What was the process like building chemistry with Dominique Fishback, Daniel?
DK: We just listened to Dominique a lot. [laughs] She has incredible ideas. I mean, she wrote that poem. And we just spoke a lot, personally, because she couldn’t make the rehearsals. So every time I had a rehearsal, I’d call her up and say, “Yo, this is what we did.” So we just kept her in the loop. ‘Cause this arc, within the narrative, is so important because this is a window into the humanity of these people. And so we just stayed connected and stayed to learn.
When did you first hear it? On-set or before?
DK: She waited for me to be on set, so it would work. Because I’m supposed to be hearing it for the first time. But Shaka took it in and was like, Yeah. Just say that poem.
The biggest scene is the FBI raid ending the film. Both Chairman Fred Jr. and Mother Akua (formerly Deborah Johnson) were on the on set. What was the mood?
DK: Not good. I felt very down. It was a very unsettling thing to be a part of. And my spirit was not in great spaces when we were doing that scene. But you know, in order to tell the truth, you’ve got to tell the whole truth.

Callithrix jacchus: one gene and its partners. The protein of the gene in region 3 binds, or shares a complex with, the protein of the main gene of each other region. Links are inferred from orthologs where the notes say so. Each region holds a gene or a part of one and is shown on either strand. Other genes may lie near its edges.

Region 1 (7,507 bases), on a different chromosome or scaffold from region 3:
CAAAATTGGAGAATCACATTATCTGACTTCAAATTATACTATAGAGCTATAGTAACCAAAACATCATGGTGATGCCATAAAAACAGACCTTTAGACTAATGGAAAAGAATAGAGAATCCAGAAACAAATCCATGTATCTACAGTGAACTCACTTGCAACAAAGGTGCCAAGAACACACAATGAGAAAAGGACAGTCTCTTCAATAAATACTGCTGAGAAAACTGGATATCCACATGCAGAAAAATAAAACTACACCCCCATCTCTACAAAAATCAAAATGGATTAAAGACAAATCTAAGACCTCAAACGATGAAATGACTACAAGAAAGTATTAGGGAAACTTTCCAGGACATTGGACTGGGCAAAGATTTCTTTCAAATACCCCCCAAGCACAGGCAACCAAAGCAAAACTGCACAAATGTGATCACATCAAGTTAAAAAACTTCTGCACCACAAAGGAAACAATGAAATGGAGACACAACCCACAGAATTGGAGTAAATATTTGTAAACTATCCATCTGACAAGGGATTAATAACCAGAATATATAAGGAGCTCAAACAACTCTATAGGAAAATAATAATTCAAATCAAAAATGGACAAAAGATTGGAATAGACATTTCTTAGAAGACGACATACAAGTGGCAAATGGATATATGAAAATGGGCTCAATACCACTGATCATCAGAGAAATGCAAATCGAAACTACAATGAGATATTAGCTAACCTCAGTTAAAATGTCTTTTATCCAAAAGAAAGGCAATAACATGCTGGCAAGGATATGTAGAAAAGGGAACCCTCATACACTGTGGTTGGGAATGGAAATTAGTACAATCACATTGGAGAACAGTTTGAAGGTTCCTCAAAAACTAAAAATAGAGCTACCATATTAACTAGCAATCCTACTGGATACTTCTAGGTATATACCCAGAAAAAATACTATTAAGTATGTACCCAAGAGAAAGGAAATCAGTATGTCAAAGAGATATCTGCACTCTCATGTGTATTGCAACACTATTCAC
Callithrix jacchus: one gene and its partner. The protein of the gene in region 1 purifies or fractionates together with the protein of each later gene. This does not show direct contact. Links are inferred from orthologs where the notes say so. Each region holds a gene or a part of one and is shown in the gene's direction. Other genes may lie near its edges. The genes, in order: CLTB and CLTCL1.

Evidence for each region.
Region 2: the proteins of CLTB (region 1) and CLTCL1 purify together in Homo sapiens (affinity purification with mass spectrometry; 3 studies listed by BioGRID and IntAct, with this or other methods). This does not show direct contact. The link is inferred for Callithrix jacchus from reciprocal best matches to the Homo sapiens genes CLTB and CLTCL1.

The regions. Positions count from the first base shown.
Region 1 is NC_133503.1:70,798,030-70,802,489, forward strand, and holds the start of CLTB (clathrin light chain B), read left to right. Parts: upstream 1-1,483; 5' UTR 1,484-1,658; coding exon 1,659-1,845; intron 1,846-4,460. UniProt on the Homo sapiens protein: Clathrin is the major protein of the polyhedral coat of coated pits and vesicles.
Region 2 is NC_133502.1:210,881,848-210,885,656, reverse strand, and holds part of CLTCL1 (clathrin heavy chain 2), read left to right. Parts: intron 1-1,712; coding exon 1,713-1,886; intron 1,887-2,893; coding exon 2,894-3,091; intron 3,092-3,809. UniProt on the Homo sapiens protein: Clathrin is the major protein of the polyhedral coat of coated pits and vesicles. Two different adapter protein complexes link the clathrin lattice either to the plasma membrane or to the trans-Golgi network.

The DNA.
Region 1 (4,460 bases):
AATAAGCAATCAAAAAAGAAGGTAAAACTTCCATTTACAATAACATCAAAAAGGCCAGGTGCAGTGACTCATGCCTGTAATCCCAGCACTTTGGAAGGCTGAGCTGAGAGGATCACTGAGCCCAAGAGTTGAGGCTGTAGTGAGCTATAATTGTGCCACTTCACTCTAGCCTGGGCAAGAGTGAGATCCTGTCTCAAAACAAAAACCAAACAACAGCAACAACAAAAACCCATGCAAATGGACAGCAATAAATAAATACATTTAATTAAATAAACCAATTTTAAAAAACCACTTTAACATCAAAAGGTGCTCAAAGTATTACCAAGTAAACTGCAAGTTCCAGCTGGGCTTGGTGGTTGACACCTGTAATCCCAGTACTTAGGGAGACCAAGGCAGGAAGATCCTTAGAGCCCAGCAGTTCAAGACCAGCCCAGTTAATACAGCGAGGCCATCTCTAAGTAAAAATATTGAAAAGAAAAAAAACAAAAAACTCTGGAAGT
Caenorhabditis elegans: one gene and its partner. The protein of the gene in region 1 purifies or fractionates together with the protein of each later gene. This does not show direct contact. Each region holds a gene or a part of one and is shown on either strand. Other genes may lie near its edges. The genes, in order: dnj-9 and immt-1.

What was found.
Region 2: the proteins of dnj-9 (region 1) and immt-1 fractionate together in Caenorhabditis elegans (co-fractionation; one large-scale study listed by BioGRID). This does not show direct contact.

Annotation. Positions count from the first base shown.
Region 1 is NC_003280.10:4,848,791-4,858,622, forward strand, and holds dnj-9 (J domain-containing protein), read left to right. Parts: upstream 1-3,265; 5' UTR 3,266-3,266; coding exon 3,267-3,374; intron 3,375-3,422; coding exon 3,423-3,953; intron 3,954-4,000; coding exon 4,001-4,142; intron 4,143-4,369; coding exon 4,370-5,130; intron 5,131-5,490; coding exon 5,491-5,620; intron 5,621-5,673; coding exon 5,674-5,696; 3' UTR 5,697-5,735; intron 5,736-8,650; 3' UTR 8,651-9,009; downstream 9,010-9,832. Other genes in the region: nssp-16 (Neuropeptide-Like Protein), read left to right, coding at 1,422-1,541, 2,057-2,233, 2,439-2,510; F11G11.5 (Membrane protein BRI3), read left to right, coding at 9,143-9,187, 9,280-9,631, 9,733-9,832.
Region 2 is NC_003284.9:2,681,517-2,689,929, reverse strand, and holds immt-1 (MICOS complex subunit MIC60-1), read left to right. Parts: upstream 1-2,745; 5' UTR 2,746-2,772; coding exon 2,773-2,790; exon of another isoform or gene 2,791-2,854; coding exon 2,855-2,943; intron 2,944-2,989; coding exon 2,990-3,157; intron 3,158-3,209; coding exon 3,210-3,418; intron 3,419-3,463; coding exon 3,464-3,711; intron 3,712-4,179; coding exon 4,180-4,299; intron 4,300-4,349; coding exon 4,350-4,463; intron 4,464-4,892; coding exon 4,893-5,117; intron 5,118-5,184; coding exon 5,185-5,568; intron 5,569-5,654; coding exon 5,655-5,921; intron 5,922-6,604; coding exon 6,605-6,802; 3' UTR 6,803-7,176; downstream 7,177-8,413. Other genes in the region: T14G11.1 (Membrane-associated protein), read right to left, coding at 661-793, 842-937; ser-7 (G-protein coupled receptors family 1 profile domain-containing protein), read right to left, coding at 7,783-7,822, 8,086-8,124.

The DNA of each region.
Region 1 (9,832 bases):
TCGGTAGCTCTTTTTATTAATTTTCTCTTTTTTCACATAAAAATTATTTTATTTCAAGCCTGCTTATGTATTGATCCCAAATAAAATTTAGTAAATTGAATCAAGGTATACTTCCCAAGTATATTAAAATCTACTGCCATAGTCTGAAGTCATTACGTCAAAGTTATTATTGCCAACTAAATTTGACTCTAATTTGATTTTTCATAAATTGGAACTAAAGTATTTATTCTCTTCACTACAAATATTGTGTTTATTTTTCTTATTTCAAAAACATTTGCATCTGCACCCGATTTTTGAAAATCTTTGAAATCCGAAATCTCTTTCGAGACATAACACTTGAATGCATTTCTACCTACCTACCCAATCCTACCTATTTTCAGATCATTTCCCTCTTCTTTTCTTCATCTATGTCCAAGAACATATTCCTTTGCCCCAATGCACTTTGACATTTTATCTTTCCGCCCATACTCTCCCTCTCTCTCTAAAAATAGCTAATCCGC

CFJ: Watching with a critical eye, I recall our struggles to make sure that the brutal realities were reflected. Some of them were issues people may not like to talk about. James Glover Davis, a Negro police officer, had his role [in the assassination]. I recall after shooting that scene, going back to the hotel, and saying to the individual who played James Gloves Davis, “You gotta step back. You’re a little Too close. [laughs] I can’t get on the elevator with you.”
But it was intense. I remember Dominique Fishback, after the scene, she commented that my eyes were a little watery. I said—”That’s from allergies.” [laughs] We joke about it to this day. But the scene is something that needs to be shown as much as we possibly can so we might reflect about what lengths this government has, will, and did go to to cease our struggle for self-determination.
“Judas and the Black Messiah” will be available in theaters and on HBO Max on February 12. To read Odie Henderson’s review of the film, click here.